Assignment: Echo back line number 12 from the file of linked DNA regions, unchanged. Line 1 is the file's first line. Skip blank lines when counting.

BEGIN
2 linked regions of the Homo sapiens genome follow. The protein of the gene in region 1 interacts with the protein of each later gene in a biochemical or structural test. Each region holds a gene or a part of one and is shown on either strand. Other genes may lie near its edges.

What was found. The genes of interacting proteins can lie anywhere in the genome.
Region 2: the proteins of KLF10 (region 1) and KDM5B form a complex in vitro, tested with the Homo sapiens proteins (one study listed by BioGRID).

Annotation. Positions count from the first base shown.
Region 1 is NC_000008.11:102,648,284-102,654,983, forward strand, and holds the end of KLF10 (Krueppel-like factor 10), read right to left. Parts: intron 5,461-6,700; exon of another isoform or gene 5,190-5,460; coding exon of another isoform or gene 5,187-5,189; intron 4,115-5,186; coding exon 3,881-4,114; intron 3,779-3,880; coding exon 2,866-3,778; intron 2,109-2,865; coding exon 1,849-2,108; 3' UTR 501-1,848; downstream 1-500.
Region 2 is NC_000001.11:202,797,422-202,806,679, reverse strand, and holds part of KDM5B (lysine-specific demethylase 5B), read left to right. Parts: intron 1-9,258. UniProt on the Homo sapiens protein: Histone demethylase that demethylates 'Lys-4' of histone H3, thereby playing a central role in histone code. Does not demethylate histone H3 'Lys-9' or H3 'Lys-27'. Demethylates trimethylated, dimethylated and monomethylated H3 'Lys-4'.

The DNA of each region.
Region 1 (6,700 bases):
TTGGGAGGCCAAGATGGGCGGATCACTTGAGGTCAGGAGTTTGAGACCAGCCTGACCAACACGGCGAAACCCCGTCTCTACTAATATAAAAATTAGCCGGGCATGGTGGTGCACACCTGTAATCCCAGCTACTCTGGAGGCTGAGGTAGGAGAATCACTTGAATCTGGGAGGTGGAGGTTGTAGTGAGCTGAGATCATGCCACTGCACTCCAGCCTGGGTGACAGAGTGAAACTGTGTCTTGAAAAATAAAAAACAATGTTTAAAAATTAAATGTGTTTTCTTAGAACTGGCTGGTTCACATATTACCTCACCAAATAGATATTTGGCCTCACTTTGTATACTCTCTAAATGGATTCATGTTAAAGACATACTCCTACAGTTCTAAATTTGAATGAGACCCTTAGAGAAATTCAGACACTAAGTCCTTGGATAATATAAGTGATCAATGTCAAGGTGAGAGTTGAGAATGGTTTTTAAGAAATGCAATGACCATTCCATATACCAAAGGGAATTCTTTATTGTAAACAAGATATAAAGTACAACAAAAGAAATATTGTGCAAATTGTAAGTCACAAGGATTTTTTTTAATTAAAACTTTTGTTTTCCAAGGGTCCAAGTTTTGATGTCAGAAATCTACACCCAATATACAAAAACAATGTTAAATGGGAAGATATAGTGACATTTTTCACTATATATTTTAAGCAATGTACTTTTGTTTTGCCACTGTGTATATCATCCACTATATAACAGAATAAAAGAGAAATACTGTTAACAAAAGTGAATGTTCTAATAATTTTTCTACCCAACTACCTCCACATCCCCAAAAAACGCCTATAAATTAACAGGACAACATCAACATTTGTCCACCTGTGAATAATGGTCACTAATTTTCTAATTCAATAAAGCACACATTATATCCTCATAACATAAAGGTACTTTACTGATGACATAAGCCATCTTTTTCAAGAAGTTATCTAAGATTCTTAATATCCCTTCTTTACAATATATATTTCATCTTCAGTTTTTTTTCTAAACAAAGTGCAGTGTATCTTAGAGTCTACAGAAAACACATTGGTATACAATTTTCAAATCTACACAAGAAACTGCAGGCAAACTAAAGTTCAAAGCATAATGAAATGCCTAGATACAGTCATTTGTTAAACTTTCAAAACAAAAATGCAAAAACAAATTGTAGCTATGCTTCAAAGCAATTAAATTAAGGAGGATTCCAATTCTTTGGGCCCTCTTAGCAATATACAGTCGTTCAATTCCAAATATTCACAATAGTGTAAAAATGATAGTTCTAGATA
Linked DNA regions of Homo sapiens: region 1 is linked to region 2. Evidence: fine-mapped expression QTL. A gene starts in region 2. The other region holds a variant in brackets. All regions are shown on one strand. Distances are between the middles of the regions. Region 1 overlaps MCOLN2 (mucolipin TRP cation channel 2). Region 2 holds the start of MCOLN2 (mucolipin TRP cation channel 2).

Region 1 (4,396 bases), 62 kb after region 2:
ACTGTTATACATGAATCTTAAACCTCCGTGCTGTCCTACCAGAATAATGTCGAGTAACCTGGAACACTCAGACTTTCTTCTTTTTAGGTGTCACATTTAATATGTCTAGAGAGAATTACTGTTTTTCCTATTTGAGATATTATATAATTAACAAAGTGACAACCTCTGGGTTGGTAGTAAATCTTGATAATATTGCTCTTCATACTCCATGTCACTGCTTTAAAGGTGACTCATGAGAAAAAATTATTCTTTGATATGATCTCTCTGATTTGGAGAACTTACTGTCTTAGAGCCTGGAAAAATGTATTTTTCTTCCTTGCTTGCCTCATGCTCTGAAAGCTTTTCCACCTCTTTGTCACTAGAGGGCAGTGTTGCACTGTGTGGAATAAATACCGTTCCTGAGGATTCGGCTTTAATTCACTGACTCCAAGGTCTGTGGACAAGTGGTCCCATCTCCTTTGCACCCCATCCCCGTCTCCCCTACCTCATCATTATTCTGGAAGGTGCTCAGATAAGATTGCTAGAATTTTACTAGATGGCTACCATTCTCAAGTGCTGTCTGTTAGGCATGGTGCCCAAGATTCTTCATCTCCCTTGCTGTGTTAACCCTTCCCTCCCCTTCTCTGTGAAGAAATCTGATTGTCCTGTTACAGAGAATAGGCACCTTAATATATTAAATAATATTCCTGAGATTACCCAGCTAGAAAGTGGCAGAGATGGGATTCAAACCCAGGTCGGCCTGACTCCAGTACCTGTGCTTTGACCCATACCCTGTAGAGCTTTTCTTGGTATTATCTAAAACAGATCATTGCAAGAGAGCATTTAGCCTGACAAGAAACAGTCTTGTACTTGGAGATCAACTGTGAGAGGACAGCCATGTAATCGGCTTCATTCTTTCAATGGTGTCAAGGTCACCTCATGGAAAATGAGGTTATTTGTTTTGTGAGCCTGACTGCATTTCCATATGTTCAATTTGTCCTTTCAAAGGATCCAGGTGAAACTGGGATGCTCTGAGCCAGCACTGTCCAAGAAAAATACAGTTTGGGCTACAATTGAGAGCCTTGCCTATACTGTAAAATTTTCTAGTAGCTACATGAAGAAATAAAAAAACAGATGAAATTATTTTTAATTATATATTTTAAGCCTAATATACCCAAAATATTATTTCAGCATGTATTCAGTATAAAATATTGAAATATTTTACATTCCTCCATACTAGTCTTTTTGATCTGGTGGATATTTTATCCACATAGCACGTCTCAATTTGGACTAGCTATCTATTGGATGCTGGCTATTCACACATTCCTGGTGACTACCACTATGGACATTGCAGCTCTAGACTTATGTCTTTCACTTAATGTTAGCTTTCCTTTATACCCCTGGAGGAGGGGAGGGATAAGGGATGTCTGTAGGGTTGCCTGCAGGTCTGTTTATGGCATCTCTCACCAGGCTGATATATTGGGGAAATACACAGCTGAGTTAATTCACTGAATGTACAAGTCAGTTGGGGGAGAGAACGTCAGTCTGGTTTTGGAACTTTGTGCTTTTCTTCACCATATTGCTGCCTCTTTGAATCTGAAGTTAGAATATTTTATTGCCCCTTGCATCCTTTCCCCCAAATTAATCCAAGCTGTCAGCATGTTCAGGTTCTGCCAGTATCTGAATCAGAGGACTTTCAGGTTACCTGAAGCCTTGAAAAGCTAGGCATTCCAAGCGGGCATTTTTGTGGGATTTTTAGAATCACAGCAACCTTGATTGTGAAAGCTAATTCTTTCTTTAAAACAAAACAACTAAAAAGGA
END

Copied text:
ACTGTTATACATGAATCTTAAACCTCCGTGCTGTCCTACCAGAATAATGTCGAGTAACCTGGAACACTCAGACTTTCTTCTTTTTAGGTGTCACATTTAATATGTCTAGAGAGAATTACTGTTTTTCCTATTTGAGATATTATATAATTAACAAAGTGACAACCTCTGGGTTGGTAGTAAATCTTGATAATATTGCTCTTCATACTCCATGTCACTGCTTTAAAGGTGACTCATGAGAAAAAATTATTCTTTGATATGATCTCTCTGATTTGGAGAACTTACTGTCTTAGAGCCTGGAAAAATGTATTTTTCTTCCTTGCTTGCCTCATGCTCTGAAAGCTTTTCCACCTCTTTGTCACTAGAGGGCAGTGTTGCACTGTGTGGAATAAATACCGTTCCTGAGGATTCGGCTTTAATTCACTGACTCCAAGGTCTGTGGACAAGTGGTCCCATCTCCTTTGCACCCCATCCCCGTCTCCCCTACCTCATCATTATTCTGGAAGGTGCTCAGATAAGATTGCTAGAATTTTACTAGATGGCTACCATTCTCAAGTGCTGTCTGTTAGGCATGGTGCCCAAGATTCTTCATCTCCCTTGCTGTGTTAACCCTTCCCTCCCCTTCTCTGTGAAGAAATCTGATTGTCCTGTTACAGAGAATAGGCACCTTAATATATTAAATAATATTCCTGAGATTACCCAGCTAGAAAGTGGCAGAGATGGGATTCAAACCCAGGTCGGCCTGACTCCAGTACCTGTGCTTTGACCCATACCCTGTAGAGCTTTTCTTGGTATTATCTAAAACAGATCATTGCAAGAGAGCATTTAGCCTGACAAGAAACAGTCTTGTACTTGGAGATCAACTGTGAGAGGACAGCCATGTAATCGGCTTCATTCTTTCAATGGTGTCAAGGTCACCTCATGGAAAATGAGGTTATTTGTTTTGTGAGCCTGACTGCATTTCCATATGTTCAATTTGTCCTTTCAAAGGATCCAGGTGAAACTGGGATGCTCTGAGCCAGCACTGTCCAAGAAAAATACAGTTTGGGCTACAATTGAGAGCCTTGCCTATACTGTAAAATTTTCTAGTAGCTACATGAAGAAATAAAAAAACAGATGAAATTATTTTTAATTATATATTTTAAGCCTAATATACCCAAAATATTATTTCAGCATGTATTCAGTATAAAATATTGAAATATTTTACATTCCTCCATACTAGTCTTTTTGATCTGGTGGATATTTTATCCACATAGCACGTCTCAATTTGGACTAGCTATCTATTGGATGCTGGCTATTCACACATTCCTGGTGACTACCACTATGGACATTGCAGCTCTAGACTTATGTCTTTCACTTAATGTTAGCTTTCCTTTATACCCCTGGAGGAGGGGAGGGATAAGGGATGTCTGTAGGGTTGCCTGCAGGTCTGTTTATGGCATCTCTCACCAGGCTGATATATTGGGGAAATACACAGCTGAGTTAATTCACTGAATGTACAAGTCAGTTGGGGGAGAGAACGTCAGTCTGGTTTTGGAACTTTGTGCTTTTCTTCACCATATTGCTGCCTCTTTGAATCTGAAGTTAGAATATTTTATTGCCCCTTGCATCCTTTCCCCCAAATTAATCCAAGCTGTCAGCATGTTCAGGTTCTGCCAGTATCTGAATCAGAGGACTTTCAGGTTACCTGAAGCCTTGAAAAGCTAGGCATTCCAAGCGGGCATTTTTGTGGGATTTTTAGAATCACAGCAACCTTGATTGTGAAAGCTAATTCTTTCTTTAAAACAAAACAACTAAAAAGGA